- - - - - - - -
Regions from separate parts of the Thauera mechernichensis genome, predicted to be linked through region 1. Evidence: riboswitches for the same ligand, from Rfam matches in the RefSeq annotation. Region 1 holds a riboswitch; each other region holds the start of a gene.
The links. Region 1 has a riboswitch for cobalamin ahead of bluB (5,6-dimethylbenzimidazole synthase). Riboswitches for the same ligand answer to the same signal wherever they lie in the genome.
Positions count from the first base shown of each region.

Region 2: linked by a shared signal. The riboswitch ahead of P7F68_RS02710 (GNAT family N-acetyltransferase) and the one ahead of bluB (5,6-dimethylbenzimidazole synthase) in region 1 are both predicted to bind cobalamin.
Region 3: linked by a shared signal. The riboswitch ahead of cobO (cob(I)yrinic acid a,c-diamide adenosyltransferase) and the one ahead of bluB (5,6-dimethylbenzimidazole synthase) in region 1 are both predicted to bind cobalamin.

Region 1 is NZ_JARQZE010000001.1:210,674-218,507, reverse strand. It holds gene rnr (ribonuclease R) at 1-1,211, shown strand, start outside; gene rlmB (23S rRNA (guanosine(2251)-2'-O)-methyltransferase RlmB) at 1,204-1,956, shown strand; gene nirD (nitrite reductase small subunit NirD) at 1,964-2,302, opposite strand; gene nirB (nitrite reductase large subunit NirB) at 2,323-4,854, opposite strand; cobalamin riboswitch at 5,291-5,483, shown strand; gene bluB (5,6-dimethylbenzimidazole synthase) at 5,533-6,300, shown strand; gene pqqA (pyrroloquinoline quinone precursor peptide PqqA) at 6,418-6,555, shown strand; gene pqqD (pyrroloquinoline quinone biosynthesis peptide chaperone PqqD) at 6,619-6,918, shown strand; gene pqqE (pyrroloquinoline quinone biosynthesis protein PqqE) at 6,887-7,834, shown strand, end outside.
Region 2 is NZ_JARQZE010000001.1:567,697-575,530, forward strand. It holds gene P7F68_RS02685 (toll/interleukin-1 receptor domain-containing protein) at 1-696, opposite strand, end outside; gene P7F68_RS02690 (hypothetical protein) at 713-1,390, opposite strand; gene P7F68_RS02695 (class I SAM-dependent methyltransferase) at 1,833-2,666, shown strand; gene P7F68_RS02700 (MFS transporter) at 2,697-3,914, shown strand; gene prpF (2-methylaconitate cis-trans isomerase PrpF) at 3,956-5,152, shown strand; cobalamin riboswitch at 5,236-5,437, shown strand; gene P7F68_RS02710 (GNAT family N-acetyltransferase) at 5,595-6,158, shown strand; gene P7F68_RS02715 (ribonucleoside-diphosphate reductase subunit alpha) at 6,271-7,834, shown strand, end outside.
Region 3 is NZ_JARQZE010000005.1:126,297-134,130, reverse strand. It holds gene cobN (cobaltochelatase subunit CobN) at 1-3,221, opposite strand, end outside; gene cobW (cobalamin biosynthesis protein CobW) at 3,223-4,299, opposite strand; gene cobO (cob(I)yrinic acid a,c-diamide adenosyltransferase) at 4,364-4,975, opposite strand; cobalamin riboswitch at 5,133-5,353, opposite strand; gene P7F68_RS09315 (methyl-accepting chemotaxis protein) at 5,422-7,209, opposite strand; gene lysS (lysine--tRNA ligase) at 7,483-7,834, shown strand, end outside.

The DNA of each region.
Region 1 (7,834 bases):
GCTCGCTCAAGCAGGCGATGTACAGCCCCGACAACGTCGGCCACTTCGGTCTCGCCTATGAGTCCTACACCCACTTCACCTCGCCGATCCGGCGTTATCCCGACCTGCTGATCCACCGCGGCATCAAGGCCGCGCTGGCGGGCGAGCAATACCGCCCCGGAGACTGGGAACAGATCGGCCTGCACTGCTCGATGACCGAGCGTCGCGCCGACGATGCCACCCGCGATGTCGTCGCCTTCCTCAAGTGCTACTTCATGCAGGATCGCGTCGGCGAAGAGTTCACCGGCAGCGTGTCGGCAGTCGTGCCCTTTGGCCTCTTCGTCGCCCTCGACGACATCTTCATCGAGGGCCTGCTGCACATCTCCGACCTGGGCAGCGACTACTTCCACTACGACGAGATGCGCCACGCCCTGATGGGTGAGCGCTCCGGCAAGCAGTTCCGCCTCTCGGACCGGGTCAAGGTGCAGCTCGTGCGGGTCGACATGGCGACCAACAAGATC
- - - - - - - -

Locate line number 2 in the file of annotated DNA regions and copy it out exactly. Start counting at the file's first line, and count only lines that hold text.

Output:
The links. Region 1 has a riboswitch for cobalamin ahead of bluB (5,6-dimethylbenzimidazole synthase). Riboswitches for the same ligand answer to the same signal wherever they lie in the genome.